Epiphany

June 20, 2011

“Stand up straight!,” my mini-sized mother would yell at me when I was a kid.  She always followed with a slap to the lower back and some supplemental instructions, “chest out, shoulders back!”  At 4’ 10”, she knew every trick in the book to gaining an edge in the height department.  Of course, I ignored all these lessons, but these past four weeks have been nothing but posturing.  I’ve been carrying the burden of a tumor and all the baggage that comes along with it.  Weighing heavy on my shoulders, I’ve had no choice but to be strong – stand up straight.

I had a follow up meeting with my oncologist.  This will be a routine meeting every week after my treatment to check on my symptoms and progress.  I will have 6-8 chemo cycles, depending on their effectiveness.  After my third treatment, I will have a CT scan of my chest to see if we’re making any progress.  After my sixth treatment, I will get a full body PET scan.  If the tumor’s still there, the doctor will opt for radiation or more chemo.  I will have blood tests every week to check my white blood cell count.  Chemo pretty much just kills everything – even my disease fighting white blood cells.  If they go below a minimum level, I will have to miss chemo until they return to a safe level.  She also explained that she doesn’t feel surgery would be necessary.  I should see results right away, maybe even as soon as after my first treatment.  The fluid around my lungs and heart should begin to subside.  Only a few days after my first treatment and I’ve already noticed significant improvements in my breathing.  The chest pains have eased up too.  Maybe this stuff actually does more than fry the hair off your head.  No more tests and guessing.  We now have the map of my journey.

Ever since this journey began, I’ve never had the Nancy Kerrigan taking a pipe to the knee reaction.  There are things in life you can control.  I recognized that this wasn’t one of them.  No one gave me the Dummy’s Guide to Avoiding Tumors in the Chest, so I don’t know how I could’ve prevented this from happening.  I’ve never felt sorry for myself.  I was 11 years old when my parents got divorced.  I understood from a young age that life can be cruel.  It doesn’t always go the way you want it to.  Maybe this was another life-lesson that prepared me for the challenge I face today.

Sure this has been an unfortunate turn of events in my life, but I felt I had plenty to be thankful for.  Whenever I look at my situation, I always think it pales in comparison to what others are dealing with.  Sure it’s cancer, but it isn’t in my lungs, kidneys, pancreas, etc.  I don’t have to have any body parts surgically removed.  I can’t begin to imagine what emotional trauma a woman would go through after a mastectomy or a hysterectomy.  I have my age on my side.  I would much rather battle this at 34 than at 64.  I may have fast food tendencies, but for the most part I’m healthy.  I have a great support system – I have a lot of people I can bitch at when all else fails.  Plus, all my test results proved to be more good news.  We were only dealing with the tumor in my chest.  Non-Hodgkins is supposed to be very treatable.  All of these factors had me thinking this was going to be a piece of cake.  Then I had my first treatment and it all came crashing down on me.  As the chemo was running its course through my body, it may have poisoned my mind more than anything.  The thought of having to go through all these treatments and taking all these pills was overwhelming.  Train of good thought – derailed.

Read this next part in Morgan Freeman’s voice:

Jeff looked up at the road to recovery and became dwarfed by the mountain of treatments, doctor appointments and pills that piled up in front of him.  Unable to look past this obstacle, he asked himself, “Would this ever be over?”  All he wanted to do was burry himself in a hole, only to crawl out and return to the rest of the world when he was healthy.  Unfortunately, his PPO didn’t cover this kind of treatment.  There was no detour around this mountain.  He had to face this challenge head on.  It was then he realized his attitude was the only variable that he could control.  This was possibly the most important moment of his journey.  It was time to get busy living or get busy dying.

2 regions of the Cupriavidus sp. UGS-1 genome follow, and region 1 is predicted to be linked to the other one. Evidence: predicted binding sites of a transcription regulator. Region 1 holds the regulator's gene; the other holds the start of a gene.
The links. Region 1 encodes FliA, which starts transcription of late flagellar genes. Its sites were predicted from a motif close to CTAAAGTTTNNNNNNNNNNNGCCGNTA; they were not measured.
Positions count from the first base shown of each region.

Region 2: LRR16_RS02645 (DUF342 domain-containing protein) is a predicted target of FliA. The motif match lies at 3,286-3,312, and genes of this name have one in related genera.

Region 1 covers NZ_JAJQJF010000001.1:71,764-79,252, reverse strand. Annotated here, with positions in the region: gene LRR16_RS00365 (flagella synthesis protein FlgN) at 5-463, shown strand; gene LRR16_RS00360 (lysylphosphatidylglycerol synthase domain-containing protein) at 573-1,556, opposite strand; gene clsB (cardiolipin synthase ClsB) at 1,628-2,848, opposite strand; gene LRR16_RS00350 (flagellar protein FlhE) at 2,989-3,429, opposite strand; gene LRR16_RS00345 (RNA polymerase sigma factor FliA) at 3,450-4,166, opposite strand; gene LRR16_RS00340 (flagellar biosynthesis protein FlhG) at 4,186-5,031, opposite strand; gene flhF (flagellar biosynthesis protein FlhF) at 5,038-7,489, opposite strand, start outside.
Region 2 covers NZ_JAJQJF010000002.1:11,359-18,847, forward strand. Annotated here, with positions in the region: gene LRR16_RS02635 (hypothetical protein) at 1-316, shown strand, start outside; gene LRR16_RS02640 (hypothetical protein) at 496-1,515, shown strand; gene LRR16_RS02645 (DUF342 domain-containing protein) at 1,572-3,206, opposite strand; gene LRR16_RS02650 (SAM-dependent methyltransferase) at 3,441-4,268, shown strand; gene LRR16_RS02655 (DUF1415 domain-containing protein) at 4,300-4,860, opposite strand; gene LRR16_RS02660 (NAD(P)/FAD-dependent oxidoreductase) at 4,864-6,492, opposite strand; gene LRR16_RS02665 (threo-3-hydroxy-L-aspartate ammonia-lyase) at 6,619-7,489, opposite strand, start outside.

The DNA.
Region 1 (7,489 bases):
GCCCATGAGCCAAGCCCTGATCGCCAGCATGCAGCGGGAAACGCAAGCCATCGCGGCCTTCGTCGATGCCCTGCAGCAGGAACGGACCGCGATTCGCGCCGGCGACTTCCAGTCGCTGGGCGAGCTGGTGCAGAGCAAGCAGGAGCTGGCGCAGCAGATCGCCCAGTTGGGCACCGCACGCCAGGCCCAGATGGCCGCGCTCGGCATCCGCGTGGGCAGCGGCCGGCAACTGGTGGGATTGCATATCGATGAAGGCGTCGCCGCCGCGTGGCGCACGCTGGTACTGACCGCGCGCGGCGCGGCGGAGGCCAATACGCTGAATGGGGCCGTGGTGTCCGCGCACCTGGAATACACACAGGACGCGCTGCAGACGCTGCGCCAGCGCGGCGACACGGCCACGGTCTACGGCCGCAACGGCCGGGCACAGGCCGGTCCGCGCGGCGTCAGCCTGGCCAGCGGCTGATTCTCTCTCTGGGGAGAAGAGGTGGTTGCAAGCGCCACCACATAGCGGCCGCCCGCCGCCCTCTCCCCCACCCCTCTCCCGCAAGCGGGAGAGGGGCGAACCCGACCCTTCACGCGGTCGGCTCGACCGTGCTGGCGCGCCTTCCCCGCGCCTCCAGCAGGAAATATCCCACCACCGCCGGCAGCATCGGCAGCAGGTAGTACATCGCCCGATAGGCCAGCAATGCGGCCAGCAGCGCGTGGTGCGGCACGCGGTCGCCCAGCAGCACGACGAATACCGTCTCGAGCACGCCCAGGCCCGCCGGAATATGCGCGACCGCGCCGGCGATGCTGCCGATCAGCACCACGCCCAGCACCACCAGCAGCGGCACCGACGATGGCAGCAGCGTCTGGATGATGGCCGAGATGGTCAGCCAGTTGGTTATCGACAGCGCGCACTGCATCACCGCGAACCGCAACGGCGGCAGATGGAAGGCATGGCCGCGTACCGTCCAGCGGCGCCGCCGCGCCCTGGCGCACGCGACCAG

Ok, that last line was to see if you were still using Morgan Freeman’s voice.

I had an epiphany, a moment of clarity, the skies parted and angels sang.  I hate to sound cliché, but it finally made more sense than ever, “attitude is everything.”  Getting past this is going to take some manning-up.  I put my feelings and emotions in check.  More importantly, I accepted it.  There’s no magical flute that can warp me past this level.  Yes, I’m going to be pumped full of chemicals till I’m sick.  Many people have gone on to live fulfilling lives without eyebrows.  I told myself another old cliché, “this is gonna suck ass,” but it’s not the end of the world.  It’s not even a whole year.  I’ve stayed with girlfriends that are possibly worse than cancer, for longer than this.  I trusted my healthcare team has me on the best plan to beat this.  I now knew exactly what my treatment schedule looked like.  I started making plans for when I was going to be healthy again.  Like, filming that Eye of the Tiger montage of me running on the beach I’ve always wanted.  This new outlook gave me clarity and confidence.  All of a sudden, that mountain became nothing but a speed bump on my road to recovery.  Chest out, shoulders back, stand up straight – I was ready to kick cancer’s ass.

Coming Soon!  Special edition: “Quit Being A Little Bitch” Be Heald bracelets.

 

21 thoughts on “Epiphany

  1. Hi Jeff, I am a friend of Julie’s here in WC. Our sons Josh A. and Mason were in Kindergarten together last year. I have really enjoyed reading your blog entries and so wished they could be published so that others could read about your journey…..alot of lessons to be learned here, like stay away from little filipino nurses, and long needles do hurt. You have alot of people who don’t know you laughing with you, crying with you and praying for you.
    Truly wishing you a speedy recovery….
    Steff

  2. Jeff,

    I completely understand the phrase “Get busy living or get busy dying”. You are handling this really good. As you know here are no “How To” guide books for dealing with something like this. Keeping on living and laughing and to see you soon!

    Nora